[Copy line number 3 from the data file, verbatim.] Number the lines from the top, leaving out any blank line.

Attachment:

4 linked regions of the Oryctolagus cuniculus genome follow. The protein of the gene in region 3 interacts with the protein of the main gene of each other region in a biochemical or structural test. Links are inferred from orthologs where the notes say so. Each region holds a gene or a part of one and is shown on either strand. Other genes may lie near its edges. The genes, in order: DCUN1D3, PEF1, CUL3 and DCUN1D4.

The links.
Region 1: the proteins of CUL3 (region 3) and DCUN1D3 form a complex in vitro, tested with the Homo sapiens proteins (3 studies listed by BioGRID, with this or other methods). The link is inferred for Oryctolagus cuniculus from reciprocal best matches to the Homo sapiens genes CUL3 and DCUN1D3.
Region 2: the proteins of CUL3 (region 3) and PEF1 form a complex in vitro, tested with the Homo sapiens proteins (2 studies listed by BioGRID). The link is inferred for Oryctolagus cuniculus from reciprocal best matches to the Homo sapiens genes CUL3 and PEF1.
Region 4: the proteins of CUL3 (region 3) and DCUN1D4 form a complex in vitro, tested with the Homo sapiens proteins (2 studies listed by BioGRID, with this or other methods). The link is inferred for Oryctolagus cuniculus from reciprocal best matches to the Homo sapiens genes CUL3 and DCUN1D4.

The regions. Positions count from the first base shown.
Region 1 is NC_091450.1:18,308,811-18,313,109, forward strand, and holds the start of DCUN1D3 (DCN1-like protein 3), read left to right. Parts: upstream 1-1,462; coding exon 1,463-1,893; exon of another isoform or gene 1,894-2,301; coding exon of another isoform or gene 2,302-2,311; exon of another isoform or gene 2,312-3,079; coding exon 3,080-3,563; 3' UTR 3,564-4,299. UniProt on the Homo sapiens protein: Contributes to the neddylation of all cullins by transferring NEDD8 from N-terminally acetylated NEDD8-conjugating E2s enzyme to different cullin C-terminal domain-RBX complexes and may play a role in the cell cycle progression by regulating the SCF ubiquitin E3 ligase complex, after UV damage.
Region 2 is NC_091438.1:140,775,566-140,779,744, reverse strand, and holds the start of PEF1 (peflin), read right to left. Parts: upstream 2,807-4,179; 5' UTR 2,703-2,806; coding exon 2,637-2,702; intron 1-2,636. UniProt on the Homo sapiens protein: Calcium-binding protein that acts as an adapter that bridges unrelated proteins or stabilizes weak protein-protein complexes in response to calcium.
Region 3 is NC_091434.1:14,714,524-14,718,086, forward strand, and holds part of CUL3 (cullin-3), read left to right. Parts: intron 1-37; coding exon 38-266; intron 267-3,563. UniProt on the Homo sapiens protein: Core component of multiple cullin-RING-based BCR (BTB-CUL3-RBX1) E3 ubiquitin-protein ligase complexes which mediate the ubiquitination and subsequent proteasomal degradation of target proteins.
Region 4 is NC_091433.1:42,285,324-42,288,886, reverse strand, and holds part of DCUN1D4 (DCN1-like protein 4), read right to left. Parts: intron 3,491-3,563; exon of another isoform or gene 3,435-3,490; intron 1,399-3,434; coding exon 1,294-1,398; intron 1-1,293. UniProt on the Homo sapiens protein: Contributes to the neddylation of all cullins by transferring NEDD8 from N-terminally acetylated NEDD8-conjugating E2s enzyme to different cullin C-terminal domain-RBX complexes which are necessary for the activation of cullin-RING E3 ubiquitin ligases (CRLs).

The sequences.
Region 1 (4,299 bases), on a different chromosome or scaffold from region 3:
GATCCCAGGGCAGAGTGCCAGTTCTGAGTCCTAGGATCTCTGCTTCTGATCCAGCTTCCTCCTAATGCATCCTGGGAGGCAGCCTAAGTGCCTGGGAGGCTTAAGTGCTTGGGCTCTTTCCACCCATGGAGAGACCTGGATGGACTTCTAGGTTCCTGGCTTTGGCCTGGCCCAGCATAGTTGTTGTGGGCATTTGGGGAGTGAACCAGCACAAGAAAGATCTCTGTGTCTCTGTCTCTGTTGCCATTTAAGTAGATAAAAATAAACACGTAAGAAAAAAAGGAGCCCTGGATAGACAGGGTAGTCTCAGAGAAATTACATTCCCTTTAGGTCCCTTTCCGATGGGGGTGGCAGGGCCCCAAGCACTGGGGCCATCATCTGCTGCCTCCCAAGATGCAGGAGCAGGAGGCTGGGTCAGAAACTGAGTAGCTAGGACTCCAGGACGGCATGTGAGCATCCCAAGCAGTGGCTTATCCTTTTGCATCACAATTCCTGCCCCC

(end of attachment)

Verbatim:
Region 1: the proteins of CUL3 (region 3) and DCUN1D3 form a complex in vitro, tested with the Homo sapiens proteins (3 studies listed by BioGRID, with this or other methods). The link is inferred for Oryctolagus cuniculus from reciprocal best matches to the Homo sapiens genes CUL3 and DCUN1D3.